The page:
ESG means working today with the future in mind
According to the estimates of Prologis' research department, over the next five years it will be necessary to double the space allocated to e-commerce operations. A responsible response to this demand from the industry is increased use of circular construction methods - emphasising the use of recycled or reclaimed elements and designing facilities in such a way as to allow materials to be reused. One example of such an approach at Prologis Park Waalwijk in the Netherlands, About 30 pet of the facility is made of circular and biological materials, and in offices the proportion is as high as 80 pet. In addition, all materials have been catalogued with a special digital passport, which facilitates the identification of valuable elements. Thanks to this, it will be possible to reuse them after the end of the facility's life.
Prologis is a developer that owns all its properties into the long term. This is why it designs and builds warehouses that will serve its clients for years. This approach leads to investment in specific technologies that help create closed-loop and virtually self-sufficient real estate. One example is a building in Eindhoven in the Netherlands, which features special heat pumps for the heating, ventilation and air conditioning of the warehouse without the use of fossil fuels.
Modern technological solutions help us to effectively minimise the environmental impact of construction. But what can we do with emissions that simply cannot be avoided over the building's entire life cycle? Here, ways of compensating for emissions come to the rescue. Prologis has established, among other things, a cooperation with the Cool Earth organisation, thanks to which the company will be able to balance out the inevitable carbon dioxide emissions of new investments, while protecting areas of rainforest more than thirty times larger than each newly built facility. In the last year alone, warehouses built by Prologis in Central Europe helped to protect 784 ha of rainforest.
ESG is not an ideology, it's about people
Europe is a very important market for Prologis, and the company is determined to maintain its status as a leader in sustainable development. Therefore, it is constantly developing its PARKIife programme, within which customers and their employees can benefit from a number of amenities on the premises of Prologis' facilities. These include sports fields, cycle paths, outdoor gyms and libraries, barbecue areas and green spaces for relaxation. PARKIife also plays an important role in promoting low-emission modes of transport. The scheme has seen the installation of bicycle shelters and charging stations for electric cars, while offering special parking spaces for carsharing and, wherever possible, providing public transport stops in the immediate vicinity of parks. Another element of the programme involves improving working conditions inside buildings to make Prologis' logistics parks more comfortable for the people working in them. As such, Prologis cares about installing adequate lighting - including natural light - good ventilation, amenities for people with reduced mobility, and high-quality social areas. All these elements have made the company's logistics properties vibrant and compact communities, and by fostering a friendly workplace, they help clients attract and retain employees, while ensuring that they stand out from the competition.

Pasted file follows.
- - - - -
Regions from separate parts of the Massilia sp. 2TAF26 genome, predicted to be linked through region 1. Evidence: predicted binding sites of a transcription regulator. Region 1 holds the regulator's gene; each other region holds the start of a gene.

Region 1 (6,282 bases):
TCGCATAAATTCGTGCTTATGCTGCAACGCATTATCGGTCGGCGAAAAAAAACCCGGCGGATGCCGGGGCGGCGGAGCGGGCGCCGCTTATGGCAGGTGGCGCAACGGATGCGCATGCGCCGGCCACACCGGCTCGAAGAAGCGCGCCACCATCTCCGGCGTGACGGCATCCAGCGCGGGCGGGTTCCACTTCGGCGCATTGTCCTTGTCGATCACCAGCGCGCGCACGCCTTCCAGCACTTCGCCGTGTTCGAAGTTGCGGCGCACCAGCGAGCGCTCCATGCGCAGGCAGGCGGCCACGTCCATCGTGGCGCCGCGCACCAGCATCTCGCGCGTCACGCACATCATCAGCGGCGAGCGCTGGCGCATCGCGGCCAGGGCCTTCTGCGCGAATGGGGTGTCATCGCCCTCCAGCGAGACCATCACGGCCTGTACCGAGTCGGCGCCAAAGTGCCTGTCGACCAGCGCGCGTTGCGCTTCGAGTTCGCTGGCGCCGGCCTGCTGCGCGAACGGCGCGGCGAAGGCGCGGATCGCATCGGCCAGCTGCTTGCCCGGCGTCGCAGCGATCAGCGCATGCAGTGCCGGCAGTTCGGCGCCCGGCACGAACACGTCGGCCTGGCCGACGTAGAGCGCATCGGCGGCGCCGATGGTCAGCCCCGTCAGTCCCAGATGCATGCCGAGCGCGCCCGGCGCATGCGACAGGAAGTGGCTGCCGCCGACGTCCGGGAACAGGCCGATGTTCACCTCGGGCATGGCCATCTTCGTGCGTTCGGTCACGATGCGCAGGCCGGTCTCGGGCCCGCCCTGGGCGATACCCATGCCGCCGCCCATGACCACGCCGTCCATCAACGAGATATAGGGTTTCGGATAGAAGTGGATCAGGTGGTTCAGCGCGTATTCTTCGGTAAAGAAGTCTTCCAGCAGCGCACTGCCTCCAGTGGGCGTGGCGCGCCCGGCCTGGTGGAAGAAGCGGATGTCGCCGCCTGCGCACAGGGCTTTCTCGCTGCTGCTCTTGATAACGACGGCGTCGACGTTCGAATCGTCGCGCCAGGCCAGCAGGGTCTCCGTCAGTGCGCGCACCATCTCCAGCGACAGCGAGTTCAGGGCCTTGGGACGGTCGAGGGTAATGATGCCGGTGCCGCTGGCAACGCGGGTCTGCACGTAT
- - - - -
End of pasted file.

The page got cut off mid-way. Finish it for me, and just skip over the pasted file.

The essence of Prologis' ESG strategy is a concern for nature as well as for human beings. In this spirit, Prologis' teams attend Impact Day, the company's global volunteering day, every year. Additionally, each employee can allocatefour working days per year for working in worthy organisations of their own choosing. During the pandemic, Prologis' Europe-wide 'Dock Doors of Giving' charity programme saw the company support almost one hundred local organisations with aid worth over EUR 275,000. Through its 'Space for Good' programme, it has allocated over 1 mln sqm of free space to the fight against Covid-19 and launched a global aid fund worth USD 5 mln. The company has also introduced employee support programmes, and Prologis was included in weekly magazine Wprost's list of the 50 companies in Poland that provided the best care for their employees during Covid-19.
ESG is not a one-off project
The activities of many companies, regardless of the nature of their businesses, show that the implementation of an ESG strategy is not an additional cost, but a profitable investment reflected in higher valuations and growing interest on the part of customers. From green investments, to sustainable building designs and employee programmes, Prologis aims to create value far beyond its real estate, putting people and the planet first. The entire business operates in this spirit, and all the company's parks are constructed with this in mind, while its figures published each and every year show how far the company has come in meeting its goals, in accordance with Global Reporting Initiative guidelines.
The material was created in cooperation and published in Eurobuild.